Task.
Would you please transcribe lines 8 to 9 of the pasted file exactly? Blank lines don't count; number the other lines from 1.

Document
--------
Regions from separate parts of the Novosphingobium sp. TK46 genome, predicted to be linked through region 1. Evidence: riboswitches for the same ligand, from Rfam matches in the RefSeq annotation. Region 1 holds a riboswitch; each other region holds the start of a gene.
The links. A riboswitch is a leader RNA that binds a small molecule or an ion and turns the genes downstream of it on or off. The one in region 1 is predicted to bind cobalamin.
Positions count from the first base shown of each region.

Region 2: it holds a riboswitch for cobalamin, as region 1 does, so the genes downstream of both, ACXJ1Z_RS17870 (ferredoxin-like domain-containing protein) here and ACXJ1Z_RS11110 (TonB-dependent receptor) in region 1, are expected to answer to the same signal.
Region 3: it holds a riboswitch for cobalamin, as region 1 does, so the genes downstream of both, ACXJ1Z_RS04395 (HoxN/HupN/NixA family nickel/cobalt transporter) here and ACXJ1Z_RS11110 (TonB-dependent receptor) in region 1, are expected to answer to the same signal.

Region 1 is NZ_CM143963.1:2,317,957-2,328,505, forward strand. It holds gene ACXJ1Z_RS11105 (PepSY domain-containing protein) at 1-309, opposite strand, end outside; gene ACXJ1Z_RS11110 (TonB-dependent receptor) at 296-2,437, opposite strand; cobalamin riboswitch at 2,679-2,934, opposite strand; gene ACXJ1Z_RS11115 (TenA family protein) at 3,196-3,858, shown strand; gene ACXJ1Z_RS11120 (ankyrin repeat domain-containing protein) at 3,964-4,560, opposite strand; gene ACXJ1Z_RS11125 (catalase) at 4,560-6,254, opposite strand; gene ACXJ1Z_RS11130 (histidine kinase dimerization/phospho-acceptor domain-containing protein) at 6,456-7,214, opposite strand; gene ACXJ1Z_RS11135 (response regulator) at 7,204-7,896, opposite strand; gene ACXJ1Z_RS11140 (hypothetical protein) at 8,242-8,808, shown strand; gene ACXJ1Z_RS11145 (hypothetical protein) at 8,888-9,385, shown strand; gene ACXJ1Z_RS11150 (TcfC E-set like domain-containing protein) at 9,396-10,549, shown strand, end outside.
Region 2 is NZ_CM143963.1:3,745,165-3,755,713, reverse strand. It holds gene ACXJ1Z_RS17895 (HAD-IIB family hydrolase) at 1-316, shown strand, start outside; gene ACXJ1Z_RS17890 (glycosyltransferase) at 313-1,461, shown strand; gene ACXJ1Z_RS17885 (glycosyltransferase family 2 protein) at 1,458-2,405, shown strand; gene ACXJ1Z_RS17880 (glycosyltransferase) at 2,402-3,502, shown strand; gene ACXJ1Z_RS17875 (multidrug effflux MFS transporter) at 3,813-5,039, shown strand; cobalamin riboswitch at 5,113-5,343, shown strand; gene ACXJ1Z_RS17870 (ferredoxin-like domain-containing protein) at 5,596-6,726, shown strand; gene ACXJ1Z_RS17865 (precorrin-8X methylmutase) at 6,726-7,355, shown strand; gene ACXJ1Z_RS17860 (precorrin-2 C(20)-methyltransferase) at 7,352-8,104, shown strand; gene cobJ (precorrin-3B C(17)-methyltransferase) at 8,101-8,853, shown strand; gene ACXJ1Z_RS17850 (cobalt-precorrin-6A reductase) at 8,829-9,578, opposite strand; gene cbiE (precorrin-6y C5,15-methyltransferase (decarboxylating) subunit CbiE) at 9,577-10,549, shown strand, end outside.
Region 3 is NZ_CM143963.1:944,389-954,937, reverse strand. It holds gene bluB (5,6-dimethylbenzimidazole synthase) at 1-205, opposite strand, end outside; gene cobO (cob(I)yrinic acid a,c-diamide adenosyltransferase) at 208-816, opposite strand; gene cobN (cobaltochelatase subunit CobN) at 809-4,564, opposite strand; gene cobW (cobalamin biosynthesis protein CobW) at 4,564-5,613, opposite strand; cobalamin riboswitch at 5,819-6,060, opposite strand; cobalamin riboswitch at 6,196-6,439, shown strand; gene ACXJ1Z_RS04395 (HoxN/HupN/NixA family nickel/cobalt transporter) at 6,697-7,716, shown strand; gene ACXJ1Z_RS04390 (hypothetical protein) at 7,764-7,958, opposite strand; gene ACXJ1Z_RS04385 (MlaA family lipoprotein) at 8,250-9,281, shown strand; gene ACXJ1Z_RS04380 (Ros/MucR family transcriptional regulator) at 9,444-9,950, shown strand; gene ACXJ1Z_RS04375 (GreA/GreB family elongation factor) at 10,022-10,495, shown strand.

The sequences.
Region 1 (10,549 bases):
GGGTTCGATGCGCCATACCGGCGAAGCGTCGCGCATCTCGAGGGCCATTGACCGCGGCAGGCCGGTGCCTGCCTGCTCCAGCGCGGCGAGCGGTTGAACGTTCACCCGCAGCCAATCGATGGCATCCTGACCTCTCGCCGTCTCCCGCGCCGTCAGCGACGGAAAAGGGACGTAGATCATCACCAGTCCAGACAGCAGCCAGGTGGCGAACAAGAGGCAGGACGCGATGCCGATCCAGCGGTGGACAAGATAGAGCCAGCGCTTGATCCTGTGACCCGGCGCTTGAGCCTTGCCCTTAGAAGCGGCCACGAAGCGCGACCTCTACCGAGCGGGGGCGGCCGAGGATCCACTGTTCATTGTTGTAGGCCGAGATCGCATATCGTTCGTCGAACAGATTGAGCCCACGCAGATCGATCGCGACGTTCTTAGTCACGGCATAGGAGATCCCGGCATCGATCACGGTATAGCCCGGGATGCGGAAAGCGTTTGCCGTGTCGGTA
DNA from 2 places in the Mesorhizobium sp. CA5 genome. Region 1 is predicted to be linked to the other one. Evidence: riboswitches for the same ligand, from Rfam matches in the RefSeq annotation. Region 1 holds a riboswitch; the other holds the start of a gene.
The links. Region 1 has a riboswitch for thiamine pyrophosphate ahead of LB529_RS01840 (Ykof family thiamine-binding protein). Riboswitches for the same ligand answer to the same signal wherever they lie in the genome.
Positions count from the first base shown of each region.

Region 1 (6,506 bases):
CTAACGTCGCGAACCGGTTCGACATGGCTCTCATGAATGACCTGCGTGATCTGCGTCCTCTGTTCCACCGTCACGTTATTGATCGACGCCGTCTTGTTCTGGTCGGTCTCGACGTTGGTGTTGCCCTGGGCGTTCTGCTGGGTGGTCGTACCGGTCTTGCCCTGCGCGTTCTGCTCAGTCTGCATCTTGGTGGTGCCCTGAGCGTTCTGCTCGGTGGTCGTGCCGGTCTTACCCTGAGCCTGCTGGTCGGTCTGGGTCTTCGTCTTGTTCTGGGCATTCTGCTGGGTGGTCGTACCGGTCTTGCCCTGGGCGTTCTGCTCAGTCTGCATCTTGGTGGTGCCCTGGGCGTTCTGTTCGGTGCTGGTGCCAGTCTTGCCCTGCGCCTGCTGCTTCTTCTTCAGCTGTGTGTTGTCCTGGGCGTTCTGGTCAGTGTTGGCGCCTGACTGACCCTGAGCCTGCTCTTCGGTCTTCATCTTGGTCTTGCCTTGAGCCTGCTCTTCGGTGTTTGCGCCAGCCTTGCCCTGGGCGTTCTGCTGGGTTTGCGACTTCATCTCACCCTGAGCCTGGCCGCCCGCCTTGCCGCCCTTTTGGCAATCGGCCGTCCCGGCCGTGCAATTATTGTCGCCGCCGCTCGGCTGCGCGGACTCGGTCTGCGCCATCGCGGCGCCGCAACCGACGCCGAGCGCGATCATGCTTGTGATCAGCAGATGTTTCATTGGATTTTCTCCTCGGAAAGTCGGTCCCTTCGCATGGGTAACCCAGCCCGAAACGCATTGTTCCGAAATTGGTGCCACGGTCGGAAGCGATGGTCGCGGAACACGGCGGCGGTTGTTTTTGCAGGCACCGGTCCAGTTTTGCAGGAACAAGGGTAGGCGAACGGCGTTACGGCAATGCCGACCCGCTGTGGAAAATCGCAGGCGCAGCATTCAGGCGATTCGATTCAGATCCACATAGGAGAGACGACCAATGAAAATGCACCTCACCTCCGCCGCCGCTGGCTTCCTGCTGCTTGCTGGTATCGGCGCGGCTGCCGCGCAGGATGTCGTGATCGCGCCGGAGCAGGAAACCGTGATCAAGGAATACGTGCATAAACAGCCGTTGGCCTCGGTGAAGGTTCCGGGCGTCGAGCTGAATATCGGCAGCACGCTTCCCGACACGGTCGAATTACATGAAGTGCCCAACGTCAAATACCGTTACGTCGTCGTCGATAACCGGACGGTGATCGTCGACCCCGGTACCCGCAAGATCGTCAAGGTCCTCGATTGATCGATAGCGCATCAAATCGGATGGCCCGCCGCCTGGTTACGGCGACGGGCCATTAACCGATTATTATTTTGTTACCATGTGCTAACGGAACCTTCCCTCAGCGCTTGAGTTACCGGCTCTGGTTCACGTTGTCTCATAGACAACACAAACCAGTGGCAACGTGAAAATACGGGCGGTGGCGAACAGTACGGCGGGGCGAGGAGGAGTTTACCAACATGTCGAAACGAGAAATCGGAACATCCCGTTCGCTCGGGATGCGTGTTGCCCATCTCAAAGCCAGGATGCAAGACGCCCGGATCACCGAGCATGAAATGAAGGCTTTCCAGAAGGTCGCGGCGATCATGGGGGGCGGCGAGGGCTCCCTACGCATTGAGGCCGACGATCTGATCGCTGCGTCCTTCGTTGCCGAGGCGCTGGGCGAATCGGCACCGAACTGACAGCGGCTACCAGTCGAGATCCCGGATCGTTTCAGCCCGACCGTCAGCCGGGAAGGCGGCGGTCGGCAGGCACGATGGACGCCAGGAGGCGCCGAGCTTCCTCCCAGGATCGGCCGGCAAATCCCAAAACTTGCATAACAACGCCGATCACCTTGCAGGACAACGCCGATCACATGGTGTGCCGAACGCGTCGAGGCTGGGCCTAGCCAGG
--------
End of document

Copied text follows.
Region 3 is NZ_CM143963.1:944,389-954,937, reverse strand. It holds gene bluB (5,6-dimethylbenzimidazole synthase) at 1-205, opposite strand, end outside; gene cobO (cob(I)yrinic acid a,c-diamide adenosyltransferase) at 208-816, opposite strand; gene cobN (cobaltochelatase subunit CobN) at 809-4,564, opposite strand; gene cobW (cobalamin biosynthesis protein CobW) at 4,564-5,613, opposite strand; cobalamin riboswitch at 5,819-6,060, opposite strand; cobalamin riboswitch at 6,196-6,439, shown strand; gene ACXJ1Z_RS04395 (HoxN/HupN/NixA family nickel/cobalt transporter) at 6,697-7,716, shown strand; gene ACXJ1Z_RS04390 (hypothetical protein) at 7,764-7,958, opposite strand; gene ACXJ1Z_RS04385 (MlaA family lipoprotein) at 8,250-9,281, shown strand; gene ACXJ1Z_RS04380 (Ros/MucR family transcriptional regulator) at 9,444-9,950, shown strand; gene ACXJ1Z_RS04375 (GreA/GreB family elongation factor) at 10,022-10,495, shown strand.

The sequences.